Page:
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How did the advent of personal computing and the internet influence your writing practices?

I don't remember. I mean, I guess it was gradual. ... What I do have a clear memory of is how the internet changed things. Because then you could send someone something and say, "What do you think? I don't know about this last line, what do you think?" I mean, you could have that kind of conversation.

More from Rae Armantrout

I would say it has influenced the content of my poems more than the composition process. It has influenced the context. Computers and internet have influenced the content of my poems a lot, doing a lot with websites, with that kind of radical interconnectivity of associative thinking that the internet suggests. I think that the dawn of the internet probably has changed the way I compose my poetics in certain way, and that it has given permission for more associative, mimetic thinking process that I associate with internet links.

More from Bruce Beasley

What I like is I can take a chunk of text and move it up here and it doesn't take me 40 minutes to retype the whole damn thing. And if I don't like it, I can try it down here. And if I want to print out a copy of something as a prose poem, and a copy of it with some line breaks, and look at them next to each other, I can do that in a flash. All that? I couldn't be happier. Because then I'm spending my time reading and writing and revising, and not spending my time [makes typing sound]. "Oh! Now I have to do the whole thing all over again!"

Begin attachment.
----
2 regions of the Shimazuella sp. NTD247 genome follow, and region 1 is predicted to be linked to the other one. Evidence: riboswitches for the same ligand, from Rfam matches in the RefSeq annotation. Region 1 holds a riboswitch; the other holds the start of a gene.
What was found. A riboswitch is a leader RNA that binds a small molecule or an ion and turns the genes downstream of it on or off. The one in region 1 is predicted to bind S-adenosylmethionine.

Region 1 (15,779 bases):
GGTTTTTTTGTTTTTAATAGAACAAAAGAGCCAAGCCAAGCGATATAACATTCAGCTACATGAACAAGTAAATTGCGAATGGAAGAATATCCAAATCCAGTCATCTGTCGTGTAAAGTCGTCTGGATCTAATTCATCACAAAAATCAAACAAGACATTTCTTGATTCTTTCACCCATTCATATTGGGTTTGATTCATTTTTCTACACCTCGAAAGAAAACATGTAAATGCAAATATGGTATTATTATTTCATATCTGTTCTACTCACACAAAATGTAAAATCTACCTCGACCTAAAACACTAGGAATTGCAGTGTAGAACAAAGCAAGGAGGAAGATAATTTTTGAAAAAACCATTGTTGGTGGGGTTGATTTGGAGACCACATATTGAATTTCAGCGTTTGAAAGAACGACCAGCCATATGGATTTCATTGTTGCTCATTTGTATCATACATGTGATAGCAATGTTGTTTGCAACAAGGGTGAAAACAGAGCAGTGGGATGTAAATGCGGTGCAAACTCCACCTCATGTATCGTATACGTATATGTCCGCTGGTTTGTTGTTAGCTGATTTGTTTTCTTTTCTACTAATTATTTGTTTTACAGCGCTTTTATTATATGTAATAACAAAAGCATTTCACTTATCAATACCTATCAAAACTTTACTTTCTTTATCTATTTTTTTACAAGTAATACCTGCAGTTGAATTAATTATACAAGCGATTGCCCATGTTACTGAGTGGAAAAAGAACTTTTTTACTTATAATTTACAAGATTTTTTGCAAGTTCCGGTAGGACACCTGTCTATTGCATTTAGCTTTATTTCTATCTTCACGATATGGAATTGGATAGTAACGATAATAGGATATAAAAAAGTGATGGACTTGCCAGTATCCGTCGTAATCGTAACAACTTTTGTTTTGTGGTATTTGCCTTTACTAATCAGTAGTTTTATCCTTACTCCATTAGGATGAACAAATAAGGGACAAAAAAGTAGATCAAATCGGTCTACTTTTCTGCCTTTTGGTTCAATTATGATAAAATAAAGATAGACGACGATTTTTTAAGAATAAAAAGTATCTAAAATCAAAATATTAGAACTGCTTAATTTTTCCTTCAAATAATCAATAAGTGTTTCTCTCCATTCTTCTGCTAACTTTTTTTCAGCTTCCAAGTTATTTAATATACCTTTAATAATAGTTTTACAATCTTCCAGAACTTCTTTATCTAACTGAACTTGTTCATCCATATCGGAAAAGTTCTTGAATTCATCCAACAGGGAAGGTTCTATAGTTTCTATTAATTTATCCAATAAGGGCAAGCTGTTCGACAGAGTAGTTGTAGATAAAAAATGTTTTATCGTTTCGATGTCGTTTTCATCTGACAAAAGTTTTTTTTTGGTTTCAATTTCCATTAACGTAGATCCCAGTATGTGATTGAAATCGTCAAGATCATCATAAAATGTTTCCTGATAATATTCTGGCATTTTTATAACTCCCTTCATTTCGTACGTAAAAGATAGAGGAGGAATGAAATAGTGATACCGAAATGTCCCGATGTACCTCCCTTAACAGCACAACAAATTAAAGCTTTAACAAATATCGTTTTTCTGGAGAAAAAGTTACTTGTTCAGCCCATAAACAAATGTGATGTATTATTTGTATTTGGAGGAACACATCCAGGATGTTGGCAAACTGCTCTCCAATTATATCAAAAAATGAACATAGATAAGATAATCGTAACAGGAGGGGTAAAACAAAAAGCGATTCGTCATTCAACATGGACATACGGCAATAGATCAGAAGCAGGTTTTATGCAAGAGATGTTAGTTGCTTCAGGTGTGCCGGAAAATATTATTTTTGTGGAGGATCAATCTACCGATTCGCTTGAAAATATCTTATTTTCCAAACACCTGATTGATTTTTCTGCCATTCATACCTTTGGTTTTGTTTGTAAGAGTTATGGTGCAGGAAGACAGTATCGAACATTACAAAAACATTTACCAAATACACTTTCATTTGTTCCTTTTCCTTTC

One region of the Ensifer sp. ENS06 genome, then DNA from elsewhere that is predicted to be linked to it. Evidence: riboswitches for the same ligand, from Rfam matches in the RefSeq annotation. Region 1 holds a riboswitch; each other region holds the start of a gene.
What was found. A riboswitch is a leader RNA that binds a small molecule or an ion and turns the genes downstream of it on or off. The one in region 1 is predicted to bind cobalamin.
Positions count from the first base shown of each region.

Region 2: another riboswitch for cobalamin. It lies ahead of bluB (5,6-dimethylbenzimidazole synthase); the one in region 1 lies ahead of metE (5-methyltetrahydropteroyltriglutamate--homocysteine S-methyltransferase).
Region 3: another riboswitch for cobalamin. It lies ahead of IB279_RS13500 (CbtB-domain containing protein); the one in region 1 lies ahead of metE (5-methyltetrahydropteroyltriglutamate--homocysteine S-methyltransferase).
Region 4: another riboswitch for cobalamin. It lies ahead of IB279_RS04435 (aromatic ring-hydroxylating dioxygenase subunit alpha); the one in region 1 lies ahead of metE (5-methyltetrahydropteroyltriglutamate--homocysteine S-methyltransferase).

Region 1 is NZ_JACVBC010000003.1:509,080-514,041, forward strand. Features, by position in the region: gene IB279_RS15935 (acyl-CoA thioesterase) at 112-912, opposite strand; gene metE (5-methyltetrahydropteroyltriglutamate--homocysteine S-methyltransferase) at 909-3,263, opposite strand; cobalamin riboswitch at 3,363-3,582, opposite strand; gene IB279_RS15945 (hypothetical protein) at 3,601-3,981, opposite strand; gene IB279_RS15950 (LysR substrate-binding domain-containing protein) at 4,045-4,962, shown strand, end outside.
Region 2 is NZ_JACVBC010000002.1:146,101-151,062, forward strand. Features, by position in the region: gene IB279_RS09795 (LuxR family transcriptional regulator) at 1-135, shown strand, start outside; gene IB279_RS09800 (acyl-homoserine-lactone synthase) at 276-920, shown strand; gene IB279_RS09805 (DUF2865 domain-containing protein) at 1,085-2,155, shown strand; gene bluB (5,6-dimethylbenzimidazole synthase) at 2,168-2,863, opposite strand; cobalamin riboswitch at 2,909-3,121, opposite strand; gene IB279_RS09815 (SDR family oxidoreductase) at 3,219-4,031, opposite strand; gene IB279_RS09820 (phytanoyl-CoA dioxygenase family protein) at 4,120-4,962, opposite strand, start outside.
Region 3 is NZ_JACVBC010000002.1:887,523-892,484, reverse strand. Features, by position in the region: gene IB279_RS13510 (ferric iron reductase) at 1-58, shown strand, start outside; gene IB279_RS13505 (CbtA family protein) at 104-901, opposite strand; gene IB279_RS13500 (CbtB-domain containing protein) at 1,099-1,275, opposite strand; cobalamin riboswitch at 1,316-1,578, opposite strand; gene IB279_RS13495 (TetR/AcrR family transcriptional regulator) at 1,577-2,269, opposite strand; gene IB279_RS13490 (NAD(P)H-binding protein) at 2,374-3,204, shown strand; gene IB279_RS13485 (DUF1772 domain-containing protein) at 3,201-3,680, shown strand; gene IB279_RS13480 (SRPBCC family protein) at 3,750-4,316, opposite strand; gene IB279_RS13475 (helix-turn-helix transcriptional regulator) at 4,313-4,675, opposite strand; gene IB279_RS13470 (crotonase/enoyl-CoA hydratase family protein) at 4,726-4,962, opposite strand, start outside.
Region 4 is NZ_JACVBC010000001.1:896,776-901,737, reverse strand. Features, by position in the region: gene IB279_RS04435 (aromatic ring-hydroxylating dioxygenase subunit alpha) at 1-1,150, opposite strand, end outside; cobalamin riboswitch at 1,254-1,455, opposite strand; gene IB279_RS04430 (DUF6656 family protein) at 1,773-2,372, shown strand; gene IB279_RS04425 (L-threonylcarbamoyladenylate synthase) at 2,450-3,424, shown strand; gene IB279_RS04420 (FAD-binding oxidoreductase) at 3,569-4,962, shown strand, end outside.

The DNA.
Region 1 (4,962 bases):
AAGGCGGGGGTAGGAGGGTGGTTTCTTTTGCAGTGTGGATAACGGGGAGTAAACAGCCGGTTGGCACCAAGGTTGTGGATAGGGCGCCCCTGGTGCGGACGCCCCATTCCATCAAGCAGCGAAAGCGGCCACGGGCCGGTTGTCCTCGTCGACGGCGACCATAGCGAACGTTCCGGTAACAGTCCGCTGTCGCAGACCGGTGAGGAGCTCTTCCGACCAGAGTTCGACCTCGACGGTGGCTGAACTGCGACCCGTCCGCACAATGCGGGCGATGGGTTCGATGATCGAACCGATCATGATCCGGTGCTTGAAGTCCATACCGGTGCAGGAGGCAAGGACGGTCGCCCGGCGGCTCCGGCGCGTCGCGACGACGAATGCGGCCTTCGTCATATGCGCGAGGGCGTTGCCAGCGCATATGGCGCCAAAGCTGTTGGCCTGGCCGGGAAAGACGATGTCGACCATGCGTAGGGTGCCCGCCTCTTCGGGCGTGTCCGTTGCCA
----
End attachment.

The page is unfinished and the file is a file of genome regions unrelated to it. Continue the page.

More from Amy Gerstler

Well, I'm epileptic and I learned, but I didn't like looking at the screen. The early computers, it was said, were not good for epileptics. ... I didn't like it. I liked paper. I liked pages. I love typewriters.

More from Louise Glück

I like the contact this machine gives me with people. ... I like the fact that it's this keyboard that connects me with them, and this keyboard that connects me with strangers who might read my poems. ...

More from James McMichael

I don't think it changed what I produced, but I think that it was the beginning of a different kind of archival anxiety. There is the archival anxiety about paperwork being preserved.

More from Robert Pinsky

Of course it has changed. Everything has accelerated-you can look up stuff, look up definitions of words. I would often write with a dictionary. I never have called a poem finished before I looked up most of the words in the poem. I like to see how the etymologies work in relationship to one another before I call something "finished." Now you can do a lot of that on the computer.

More from Michael Ryan

I was extremely aware with every shift in software, every shift in functionality. ... There's a whole period of becoming sort of a little more ergonomically aware of working with computers and they've changed so much, you know, as many different ways as possible, you shift off ...

More from Stephanie Stickland

I think it's mostly been gradual. I've grown more comfortable doing some revision work on the computer and especially with the fiction, and maybe because fiction still feels like a newer form to me. One shift that has felt a little bit more dramatic with composing is that I have found myself, when I'm working on short stories, actually doing some new composing work right here while I'm sitting.

More from Nance Van Winckel

I think I kind of used (the computer), really, as just a sort of glorified typewriter with a little screen. It is black and white screen and there was nothing special as a piece of technology. I used it as a not so special piece of technology, kind of like a typewriter except that you can save it and go back to it, and find it just the way you left it and not have to type it completely in or not have to go from the typing sheet back to the notebook.

More from Robert Wrigley